EU Data Retention Policy Found UnlawfulAdded: Saturday, July 24th, 2010
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Civil rights advocates have achieved quite a success in fighting against the European data retention policy. European Data Protection authorities acknowledged that the present implementation of data retention policy is unlawful.
There weren’t any news on the European data retention directive for a while. Wikipedia says that even the group that was found specifically to fight against data retention, called “Data Retention is no Solution,” has stopped giving out any information back in 2007. However, the story appeared to be not completely dead, with a recent announcement made by European authorities, stating that the current implementation of the policy throughout Europe is unlawful.
The announcement reveals the results of a joint research made by the data protection authorities. The report makes the conclusion that the requirement to retain all Internet and telecom traffic information of the directive isn’t implemented correctly in the European Union.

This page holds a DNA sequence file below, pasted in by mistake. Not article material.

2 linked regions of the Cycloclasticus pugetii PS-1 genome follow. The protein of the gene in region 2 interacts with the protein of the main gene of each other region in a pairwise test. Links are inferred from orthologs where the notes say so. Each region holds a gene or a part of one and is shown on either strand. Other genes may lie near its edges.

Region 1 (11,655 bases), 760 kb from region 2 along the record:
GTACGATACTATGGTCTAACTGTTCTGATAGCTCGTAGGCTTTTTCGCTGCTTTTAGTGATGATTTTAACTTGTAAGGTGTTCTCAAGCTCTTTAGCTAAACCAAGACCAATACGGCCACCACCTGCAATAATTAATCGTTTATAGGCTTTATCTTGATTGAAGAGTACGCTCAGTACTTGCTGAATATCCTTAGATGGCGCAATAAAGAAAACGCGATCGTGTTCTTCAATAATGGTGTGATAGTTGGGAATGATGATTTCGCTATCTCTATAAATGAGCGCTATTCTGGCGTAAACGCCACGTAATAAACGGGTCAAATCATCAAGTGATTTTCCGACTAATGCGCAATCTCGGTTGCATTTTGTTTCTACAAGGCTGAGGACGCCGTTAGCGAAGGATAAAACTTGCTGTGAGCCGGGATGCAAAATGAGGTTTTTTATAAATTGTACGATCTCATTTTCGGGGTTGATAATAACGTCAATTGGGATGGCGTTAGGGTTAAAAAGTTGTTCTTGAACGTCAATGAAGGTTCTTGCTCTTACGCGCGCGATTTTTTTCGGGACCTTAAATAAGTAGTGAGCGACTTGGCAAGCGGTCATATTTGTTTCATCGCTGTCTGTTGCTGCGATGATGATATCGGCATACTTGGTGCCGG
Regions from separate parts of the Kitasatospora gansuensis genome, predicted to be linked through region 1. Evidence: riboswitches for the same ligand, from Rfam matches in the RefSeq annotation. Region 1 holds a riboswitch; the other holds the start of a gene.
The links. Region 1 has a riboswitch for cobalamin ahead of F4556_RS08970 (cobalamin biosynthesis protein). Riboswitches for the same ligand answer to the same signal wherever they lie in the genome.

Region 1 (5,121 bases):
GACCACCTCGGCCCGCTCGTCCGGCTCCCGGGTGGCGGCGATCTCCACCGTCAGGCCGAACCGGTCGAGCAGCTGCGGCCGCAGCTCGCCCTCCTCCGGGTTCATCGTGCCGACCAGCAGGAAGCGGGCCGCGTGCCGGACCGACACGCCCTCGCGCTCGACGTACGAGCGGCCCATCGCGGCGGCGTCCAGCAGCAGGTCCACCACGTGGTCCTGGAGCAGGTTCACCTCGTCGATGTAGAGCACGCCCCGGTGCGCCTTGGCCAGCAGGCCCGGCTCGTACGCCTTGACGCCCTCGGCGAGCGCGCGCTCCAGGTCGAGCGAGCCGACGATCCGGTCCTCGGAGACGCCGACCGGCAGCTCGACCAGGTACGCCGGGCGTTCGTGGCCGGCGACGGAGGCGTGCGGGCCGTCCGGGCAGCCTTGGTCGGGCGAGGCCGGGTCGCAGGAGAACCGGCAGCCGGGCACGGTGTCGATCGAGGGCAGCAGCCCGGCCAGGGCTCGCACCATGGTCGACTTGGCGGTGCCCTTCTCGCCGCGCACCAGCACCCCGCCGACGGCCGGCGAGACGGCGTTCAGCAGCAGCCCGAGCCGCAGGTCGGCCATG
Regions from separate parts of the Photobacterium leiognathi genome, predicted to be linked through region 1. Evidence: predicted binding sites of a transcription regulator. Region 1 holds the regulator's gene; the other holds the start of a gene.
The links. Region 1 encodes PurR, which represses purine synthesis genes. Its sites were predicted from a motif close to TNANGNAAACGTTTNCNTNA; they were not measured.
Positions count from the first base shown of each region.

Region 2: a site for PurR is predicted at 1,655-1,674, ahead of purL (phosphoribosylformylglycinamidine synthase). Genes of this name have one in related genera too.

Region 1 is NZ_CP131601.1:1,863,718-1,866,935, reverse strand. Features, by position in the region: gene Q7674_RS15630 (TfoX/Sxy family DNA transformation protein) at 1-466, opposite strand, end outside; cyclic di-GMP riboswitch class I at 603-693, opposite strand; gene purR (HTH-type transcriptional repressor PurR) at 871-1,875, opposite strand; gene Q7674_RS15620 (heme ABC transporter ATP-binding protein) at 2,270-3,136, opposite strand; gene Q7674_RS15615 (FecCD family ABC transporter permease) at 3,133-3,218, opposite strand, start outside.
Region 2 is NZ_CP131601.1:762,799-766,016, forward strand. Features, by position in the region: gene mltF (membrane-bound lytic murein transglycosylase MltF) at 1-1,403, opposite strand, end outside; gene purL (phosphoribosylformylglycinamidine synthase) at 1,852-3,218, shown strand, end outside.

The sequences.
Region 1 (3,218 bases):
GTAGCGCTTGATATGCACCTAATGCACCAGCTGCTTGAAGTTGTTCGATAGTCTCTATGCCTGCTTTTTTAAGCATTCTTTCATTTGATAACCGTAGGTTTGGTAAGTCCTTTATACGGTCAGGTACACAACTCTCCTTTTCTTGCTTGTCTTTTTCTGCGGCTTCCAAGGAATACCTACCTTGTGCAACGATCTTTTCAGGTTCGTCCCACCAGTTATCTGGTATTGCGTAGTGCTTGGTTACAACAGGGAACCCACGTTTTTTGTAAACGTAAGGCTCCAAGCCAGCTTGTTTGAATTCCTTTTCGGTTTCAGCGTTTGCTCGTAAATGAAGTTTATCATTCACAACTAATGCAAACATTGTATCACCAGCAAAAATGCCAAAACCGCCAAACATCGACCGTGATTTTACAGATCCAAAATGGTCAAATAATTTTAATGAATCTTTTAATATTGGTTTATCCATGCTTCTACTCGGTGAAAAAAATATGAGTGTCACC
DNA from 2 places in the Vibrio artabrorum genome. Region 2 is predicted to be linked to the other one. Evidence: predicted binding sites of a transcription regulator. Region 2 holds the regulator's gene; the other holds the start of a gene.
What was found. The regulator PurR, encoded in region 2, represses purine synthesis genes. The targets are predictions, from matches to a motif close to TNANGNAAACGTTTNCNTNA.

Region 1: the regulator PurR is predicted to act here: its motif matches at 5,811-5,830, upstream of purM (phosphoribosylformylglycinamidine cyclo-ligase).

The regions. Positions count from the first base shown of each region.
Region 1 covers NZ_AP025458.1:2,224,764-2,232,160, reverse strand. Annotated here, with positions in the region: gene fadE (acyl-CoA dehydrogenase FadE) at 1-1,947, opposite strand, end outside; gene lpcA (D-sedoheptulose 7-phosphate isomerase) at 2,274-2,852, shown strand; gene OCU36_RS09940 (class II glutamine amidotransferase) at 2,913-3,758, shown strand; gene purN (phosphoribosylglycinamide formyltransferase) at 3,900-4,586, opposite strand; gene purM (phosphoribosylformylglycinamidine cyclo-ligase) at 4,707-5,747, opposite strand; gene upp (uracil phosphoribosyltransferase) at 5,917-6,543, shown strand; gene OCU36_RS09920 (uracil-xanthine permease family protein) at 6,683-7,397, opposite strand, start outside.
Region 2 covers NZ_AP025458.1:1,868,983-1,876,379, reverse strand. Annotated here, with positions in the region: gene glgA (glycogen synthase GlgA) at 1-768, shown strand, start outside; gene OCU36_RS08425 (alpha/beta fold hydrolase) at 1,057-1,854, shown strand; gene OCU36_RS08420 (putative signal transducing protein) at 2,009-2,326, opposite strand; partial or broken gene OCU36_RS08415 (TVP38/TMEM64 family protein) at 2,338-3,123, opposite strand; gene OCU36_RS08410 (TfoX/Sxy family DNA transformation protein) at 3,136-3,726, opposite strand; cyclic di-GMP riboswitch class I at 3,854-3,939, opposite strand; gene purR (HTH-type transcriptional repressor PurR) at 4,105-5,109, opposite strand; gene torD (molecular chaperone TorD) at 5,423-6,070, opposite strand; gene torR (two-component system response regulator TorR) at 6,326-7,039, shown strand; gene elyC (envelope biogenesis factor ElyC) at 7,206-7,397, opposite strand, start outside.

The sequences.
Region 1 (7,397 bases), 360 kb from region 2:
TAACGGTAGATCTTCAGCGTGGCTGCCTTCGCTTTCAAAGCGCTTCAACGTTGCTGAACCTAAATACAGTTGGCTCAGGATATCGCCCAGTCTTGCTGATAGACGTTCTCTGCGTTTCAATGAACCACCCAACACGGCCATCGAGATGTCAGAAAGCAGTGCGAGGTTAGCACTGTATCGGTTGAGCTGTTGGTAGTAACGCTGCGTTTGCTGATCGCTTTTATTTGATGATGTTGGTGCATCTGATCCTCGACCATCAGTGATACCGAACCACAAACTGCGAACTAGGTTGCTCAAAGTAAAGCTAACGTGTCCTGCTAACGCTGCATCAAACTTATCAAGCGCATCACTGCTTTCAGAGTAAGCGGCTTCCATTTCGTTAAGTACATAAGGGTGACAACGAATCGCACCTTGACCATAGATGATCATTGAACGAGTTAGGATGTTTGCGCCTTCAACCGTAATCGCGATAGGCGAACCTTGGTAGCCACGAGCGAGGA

The most important results of the survey are that ISPs have been found to store and hand over information in ways contradictory to the provisions of the policy. The articles of the information retention policy aren’t respected. Consequently, the absence of available statistics makes impossible to assess whether the policy can achieve its objectives. All this made the EU Data Protection Authorities call on the European Commission to bring their attention to the findings of the research and make a decision either to amend or repeal the policy.
Directive 2006/24/EC, or European Data retention, has always been treated as a very controversial directive containing surveillance measures on online users. According to its provisions, EU members have to keep people’s telecommunications information for up to 2 years as a maximum time period. In addition, the policy provides police and security agencies with the right to obtain access to personal user’s details like IP address and date and time of every text message, email or phone call sent or received. However, the request to access the data can only be made with a court order.
By the way, data retention used to be just one of many problems that the Freedom, Not Fear campaigns have targeted in numerous all-European protests.
It’s not clear enough what happens next, but we’ll hope it’s something from amending to repealing the policy.
July 24th, 2010Posted by:
Saturday, July 24th, 2010
|how many servers are gonna be needed to store 2yrs worth of data from the whole of europe....thats a big big for the companies and countries involved, thanks sam||
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